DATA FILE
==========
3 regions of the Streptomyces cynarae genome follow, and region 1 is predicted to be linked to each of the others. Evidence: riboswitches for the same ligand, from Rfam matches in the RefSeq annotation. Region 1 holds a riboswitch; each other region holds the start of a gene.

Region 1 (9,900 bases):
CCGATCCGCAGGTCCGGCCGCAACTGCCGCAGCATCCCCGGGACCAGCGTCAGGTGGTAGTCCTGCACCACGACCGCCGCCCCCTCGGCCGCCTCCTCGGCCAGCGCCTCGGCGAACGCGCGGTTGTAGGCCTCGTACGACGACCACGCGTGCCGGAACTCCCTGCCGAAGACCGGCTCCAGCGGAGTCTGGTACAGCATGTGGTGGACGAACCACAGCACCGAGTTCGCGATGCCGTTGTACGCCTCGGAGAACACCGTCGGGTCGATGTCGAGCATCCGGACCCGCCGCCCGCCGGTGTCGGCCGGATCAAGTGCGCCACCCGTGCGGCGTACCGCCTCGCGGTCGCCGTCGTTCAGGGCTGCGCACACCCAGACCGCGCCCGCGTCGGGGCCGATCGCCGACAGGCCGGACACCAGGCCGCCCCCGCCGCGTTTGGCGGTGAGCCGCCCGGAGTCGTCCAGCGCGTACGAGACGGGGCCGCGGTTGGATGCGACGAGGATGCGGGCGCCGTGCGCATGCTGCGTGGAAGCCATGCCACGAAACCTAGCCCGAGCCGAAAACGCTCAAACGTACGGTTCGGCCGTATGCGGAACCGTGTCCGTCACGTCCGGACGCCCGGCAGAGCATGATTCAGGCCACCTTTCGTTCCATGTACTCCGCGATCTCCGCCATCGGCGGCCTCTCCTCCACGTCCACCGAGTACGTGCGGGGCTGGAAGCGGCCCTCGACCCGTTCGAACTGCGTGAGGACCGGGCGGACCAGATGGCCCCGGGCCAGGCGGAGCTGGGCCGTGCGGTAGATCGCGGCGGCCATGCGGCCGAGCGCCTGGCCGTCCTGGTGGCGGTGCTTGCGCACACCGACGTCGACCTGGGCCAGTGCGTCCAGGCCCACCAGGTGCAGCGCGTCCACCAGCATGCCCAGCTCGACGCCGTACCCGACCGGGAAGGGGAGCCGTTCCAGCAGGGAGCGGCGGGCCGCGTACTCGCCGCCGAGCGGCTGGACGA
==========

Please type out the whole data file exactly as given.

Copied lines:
3 regions of the Streptomyces cynarae genome follow, and region 1 is predicted to be linked to each of the others. Evidence: riboswitches for the same ligand, from Rfam matches in the RefSeq annotation. Region 1 holds a riboswitch; each other region holds the start of a gene.

Region 1 (9,900 bases):
CCGATCCGCAGGTCCGGCCGCAACTGCCGCAGCATCCCCGGGACCAGCGTCAGGTGGTAGTCCTGCACCACGACCGCCGCCCCCTCGGCCGCCTCCTCGGCCAGCGCCTCGGCGAACGCGCGGTTGTAGGCCTCGTACGACGACCACGCGTGCCGGAACTCCCTGCCGAAGACCGGCTCCAGCGGAGTCTGGTACAGCATGTGGTGGACGAACCACAGCACCGAGTTCGCGATGCCGTTGTACGCCTCGGAGAACACCGTCGGGTCGATGTCGAGCATCCGGACCCGCCGCCCGCCGGTGTCGGCCGGATCAAGTGCGCCACCCGTGCGGCGTACCGCCTCGCGGTCGCCGTCGTTCAGGGCTGCGCACACCCAGACCGCGCCCGCGTCGGGGCCGATCGCCGACAGGCCGGACACCAGGCCGCCCCCGCCGCGTTTGGCGGTGAGCCGCCCGGAGTCGTCCAGCGCGTACGAGACGGGGCCGCGGTTGGATGCGACGAGGATGCGGGCGCCGTGCGCATGCTGCGTGGAAGCCATGCCACGAAACCTAGCCCGAGCCGAAAACGCTCAAACGTACGGTTCGGCCGTATGCGGAACCGTGTCCGTCACGTCCGGACGCCCGGCAGAGCATGATTCAGGCCACCTTTCGTTCCATGTACTCCGCGATCTCCGCCATCGGCGGCCTCTCCTCCACGTCCACCGAGTACGTGCGGGGCTGGAAGCGGCCCTCGACCCGTTCGAACTGCGTGAGGACCGGGCGGACCAGATGGCCCCGGGCCAGGCGGAGCTGGGCCGTGCGGTAGATCGCGGCGGCCATGCGGCCGAGCGCCTGGCCGTCCTGGTGGCGGTGCTTGCGCACACCGACGTCGACCTGGGCCAGTGCGTCCAGGCCCACCAGGTGCAGCGCGTCCACCAGCATGCCCAGCTCGACGCCGTACCCGACCGGGAAGGGGAGCCGTTCCAGCAGGGAGCGGCGGGCCGCGTACTCGCCGCCGAGCGGCTGGACGA